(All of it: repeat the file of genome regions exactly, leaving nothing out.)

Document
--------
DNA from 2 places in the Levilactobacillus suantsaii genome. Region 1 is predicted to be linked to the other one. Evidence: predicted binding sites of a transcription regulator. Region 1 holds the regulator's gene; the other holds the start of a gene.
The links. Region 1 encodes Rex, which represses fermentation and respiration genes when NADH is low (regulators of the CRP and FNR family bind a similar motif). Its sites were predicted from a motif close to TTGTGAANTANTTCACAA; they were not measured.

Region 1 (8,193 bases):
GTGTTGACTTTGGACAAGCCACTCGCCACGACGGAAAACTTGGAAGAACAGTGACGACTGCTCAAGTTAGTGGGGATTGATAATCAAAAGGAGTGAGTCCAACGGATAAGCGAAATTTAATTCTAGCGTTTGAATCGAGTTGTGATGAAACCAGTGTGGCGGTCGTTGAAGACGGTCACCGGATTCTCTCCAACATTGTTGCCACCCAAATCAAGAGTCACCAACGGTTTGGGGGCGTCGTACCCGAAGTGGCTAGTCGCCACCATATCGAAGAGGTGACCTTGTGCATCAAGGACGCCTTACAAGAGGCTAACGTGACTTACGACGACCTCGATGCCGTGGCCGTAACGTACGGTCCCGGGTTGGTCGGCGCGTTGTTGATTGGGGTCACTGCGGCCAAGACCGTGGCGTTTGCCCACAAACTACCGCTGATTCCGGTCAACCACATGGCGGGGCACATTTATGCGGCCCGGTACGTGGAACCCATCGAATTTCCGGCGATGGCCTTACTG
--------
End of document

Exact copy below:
DNA from 2 places in the Levilactobacillus suantsaii genome. Region 1 is predicted to be linked to the other one. Evidence: predicted binding sites of a transcription regulator. Region 1 holds the regulator's gene; the other holds the start of a gene.
The links. Region 1 encodes Rex, which represses fermentation and respiration genes when NADH is low (regulators of the CRP and FNR family bind a similar motif). Its sites were predicted from a motif close to TTGTGAANTANTTCACAA; they were not measured.

Region 1 (8,193 bases):
GTGTTGACTTTGGACAAGCCACTCGCCACGACGGAAAACTTGGAAGAACAGTGACGACTGCTCAAGTTAGTGGGGATTGATAATCAAAAGGAGTGAGTCCAACGGATAAGCGAAATTTAATTCTAGCGTTTGAATCGAGTTGTGATGAAACCAGTGTGGCGGTCGTTGAAGACGGTCACCGGATTCTCTCCAACATTGTTGCCACCCAAATCAAGAGTCACCAACGGTTTGGGGGCGTCGTACCCGAAGTGGCTAGTCGCCACCATATCGAAGAGGTGACCTTGTGCATCAAGGACGCCTTACAAGAGGCTAACGTGACTTACGACGACCTCGATGCCGTGGCCGTAACGTACGGTCCCGGGTTGGTCGGCGCGTTGTTGATTGGGGTCACTGCGGCCAAGACCGTGGCGTTTGCCCACAAACTACCGCTGATTCCGGTCAACCACATGGCGGGGCACATTTATGCGGCCCGGTACGTGGAACCCATCGAATTTCCGGCGATGGCCTTACTG